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The rose rundown —some fun facts

• Roses are considered the “queen of blooms” and are quite possibly the world’s most popular cut flower.

• Flowers in the Rosa genus belong to the Rosaceae family and include over 100 species and more than 20,000 cultivars. The Rosaceae plant family has a number of flowering and fruit-bearing members, including plums, apricots, peaches and apples.

• The thorns along rose stems are technically “prickles” that grow out of the outer layer of tissue on the stems. Prickles aid roses in hanging onto vegetation or other structures when growing and might also deter animals from eating the plant.

• The flowers of most rose species have five petals and each petal is divided into two distinct lobes.

• Rose hips are the fruit of the rose and they are small, reddish seedpods that look and taste similar to mini crabapples. Rose hips have historically been brewed for tea, made into marmalade, syrup, honey, wine, jam and jelly, and used in herbal medicine because of their significant levels of vitamins, especially vitamin C. Certain rose hip varieties have also been used in traditional Chinese medicine for treating digestive and urinary tract disorders and for controlling cancer growth.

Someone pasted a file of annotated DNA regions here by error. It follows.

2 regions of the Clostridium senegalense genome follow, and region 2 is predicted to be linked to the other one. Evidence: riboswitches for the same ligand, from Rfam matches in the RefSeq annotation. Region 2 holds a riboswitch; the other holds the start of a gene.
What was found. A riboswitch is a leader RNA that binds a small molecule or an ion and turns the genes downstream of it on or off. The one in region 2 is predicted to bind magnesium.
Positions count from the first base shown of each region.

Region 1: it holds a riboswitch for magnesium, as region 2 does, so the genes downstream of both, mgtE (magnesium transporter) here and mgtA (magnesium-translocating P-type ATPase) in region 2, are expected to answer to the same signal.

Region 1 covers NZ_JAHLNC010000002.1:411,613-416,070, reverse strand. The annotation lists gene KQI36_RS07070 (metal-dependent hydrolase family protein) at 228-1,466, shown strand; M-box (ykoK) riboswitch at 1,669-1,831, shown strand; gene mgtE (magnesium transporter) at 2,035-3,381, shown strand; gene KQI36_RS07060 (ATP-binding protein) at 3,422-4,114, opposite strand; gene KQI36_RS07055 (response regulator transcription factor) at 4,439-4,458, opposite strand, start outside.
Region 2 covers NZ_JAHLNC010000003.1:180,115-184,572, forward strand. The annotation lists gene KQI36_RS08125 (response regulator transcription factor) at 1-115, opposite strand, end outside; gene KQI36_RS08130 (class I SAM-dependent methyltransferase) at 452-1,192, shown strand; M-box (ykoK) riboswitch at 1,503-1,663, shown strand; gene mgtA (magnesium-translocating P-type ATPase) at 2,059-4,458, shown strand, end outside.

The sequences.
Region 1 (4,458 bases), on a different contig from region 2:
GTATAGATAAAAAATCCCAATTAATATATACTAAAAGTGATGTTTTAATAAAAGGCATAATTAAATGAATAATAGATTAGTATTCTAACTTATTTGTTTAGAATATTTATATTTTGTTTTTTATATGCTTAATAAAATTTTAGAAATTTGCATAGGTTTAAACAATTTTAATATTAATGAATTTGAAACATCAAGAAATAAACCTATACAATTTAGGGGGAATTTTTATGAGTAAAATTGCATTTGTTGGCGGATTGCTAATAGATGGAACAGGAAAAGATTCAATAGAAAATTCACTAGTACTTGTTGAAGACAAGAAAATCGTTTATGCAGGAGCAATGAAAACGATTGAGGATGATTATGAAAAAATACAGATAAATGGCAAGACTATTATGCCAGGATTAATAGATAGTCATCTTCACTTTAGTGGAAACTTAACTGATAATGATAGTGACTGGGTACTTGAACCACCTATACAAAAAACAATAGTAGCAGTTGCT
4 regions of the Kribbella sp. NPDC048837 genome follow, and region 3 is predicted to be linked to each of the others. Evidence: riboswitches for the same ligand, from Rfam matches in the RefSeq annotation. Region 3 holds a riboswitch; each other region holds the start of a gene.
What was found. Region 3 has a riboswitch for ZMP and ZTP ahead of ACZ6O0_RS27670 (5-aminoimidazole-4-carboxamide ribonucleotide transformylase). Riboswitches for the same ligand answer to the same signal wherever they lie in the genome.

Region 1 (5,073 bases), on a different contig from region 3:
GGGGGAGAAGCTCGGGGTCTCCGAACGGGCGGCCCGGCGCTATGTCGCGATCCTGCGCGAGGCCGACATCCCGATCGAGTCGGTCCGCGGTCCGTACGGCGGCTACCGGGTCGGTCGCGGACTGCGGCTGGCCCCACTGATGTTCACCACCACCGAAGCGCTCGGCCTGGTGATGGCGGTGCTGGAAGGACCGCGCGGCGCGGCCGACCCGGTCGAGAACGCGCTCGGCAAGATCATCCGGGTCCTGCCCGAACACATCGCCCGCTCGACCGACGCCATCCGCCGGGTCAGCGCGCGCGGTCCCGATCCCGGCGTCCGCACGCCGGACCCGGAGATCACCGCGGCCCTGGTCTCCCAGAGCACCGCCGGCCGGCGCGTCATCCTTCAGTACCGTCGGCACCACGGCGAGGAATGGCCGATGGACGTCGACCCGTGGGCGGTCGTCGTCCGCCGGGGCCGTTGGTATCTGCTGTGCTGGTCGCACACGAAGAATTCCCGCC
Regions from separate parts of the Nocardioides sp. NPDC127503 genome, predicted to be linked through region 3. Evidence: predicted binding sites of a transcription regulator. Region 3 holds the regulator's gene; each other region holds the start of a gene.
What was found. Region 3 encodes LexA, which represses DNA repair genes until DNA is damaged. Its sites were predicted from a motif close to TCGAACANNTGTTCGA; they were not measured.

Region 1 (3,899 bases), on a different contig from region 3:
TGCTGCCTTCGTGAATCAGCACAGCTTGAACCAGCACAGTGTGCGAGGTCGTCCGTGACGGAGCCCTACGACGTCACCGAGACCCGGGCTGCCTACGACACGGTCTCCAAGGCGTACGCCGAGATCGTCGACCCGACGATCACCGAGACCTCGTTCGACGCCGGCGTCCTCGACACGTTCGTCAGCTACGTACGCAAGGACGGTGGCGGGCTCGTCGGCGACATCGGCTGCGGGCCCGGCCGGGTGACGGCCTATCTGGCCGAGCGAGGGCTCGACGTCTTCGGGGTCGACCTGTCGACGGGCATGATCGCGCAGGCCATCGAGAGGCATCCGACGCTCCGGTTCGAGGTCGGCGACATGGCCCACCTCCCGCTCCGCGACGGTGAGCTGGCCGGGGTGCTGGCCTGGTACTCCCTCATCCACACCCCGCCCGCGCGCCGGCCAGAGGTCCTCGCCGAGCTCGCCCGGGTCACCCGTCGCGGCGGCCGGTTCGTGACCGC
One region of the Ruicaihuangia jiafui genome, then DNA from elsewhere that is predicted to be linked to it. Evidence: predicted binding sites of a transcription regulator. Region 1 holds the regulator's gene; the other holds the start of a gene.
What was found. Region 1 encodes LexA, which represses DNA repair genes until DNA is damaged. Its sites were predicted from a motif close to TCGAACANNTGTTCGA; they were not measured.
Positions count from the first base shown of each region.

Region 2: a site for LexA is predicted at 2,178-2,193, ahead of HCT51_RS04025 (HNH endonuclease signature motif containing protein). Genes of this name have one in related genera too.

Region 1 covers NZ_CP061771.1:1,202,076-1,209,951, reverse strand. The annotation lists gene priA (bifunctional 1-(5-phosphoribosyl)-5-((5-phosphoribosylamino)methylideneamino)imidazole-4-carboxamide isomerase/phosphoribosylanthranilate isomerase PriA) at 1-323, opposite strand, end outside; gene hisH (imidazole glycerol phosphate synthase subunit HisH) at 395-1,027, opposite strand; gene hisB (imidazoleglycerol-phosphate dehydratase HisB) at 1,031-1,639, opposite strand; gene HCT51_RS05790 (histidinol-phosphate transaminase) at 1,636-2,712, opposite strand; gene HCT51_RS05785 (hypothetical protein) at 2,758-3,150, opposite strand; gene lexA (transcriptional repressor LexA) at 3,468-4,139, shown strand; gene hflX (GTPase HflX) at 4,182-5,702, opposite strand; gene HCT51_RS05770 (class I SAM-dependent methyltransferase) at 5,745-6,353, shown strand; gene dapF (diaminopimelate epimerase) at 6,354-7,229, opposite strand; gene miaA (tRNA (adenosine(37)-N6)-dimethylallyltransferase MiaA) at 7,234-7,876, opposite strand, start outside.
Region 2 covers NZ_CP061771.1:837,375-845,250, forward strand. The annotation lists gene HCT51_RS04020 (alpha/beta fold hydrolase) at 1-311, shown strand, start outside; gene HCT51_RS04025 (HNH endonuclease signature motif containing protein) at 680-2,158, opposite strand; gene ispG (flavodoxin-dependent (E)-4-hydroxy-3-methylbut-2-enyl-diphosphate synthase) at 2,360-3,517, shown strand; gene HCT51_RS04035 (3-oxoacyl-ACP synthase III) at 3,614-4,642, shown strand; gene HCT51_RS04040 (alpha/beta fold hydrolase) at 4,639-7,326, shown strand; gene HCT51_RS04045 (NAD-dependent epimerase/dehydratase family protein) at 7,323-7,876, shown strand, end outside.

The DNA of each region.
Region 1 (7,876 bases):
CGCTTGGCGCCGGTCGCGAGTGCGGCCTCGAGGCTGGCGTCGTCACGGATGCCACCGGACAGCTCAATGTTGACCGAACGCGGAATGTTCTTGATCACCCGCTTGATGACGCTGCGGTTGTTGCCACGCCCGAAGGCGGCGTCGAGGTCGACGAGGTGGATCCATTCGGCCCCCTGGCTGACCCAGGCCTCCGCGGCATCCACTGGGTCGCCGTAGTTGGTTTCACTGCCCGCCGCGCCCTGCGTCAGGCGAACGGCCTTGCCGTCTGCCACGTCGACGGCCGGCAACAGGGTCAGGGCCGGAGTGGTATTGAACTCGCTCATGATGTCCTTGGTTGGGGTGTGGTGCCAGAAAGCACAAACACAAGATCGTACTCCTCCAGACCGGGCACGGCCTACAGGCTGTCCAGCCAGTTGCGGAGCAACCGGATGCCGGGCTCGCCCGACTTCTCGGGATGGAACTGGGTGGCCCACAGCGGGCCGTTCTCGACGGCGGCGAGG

• Perfumes have been made for centuries from rose oil by steam distilling crushed rose petals in order to extract volatile essential oils — a process that originated in ancient Persia. Another product, rose water, is used in cosmetics, cooking and medicine in various parts of the world.

• Roses have existed in nature for over 40 million years.

• The first cultivated roses appeared in Asian gardens more than 5,000 years ago.

• Roses were introduced to Europe during the Roman Empire, and Nero was said to have released roses from the ceiling during extravagant feasts and banquets.

• The sails of Cleopatra’s ships were soaked with rose water so that “the very winds were lovesick.”

• Roses were in such high demand during the 17th century that royalty considered roses or rose water as legal tender, and they were often used as barter and for payments.

• The first true primary red rose seen in Europe was Slater’s Crimson China, introduced in 1792 from China, where it had been growing wild in the mountains. Immediately, rose breeders began using it to hybridize red roses for cultivation.

• Until the early 19th century, dried rose petals were believed to have mysterious powers. Napoleon gave his officers bags of rose petals to boil in white wine to treat lead poisoning from bullet wounds.

• The world’s oldest living rose plant is thought to be a thousand years old. Today it continues to flourish on the wall of the Hildesheim Cathedral in Germany.

• Roses are an ancient symbol of beauty and the Greeks and Romans identified the rose with Aphrodite or Venus, the goddess of love. Thousands of years later, roses are still considered the principal messenger of love and romance.

• The rose is the national flower of England and in 1986 it was also named the floral emblem of the United States.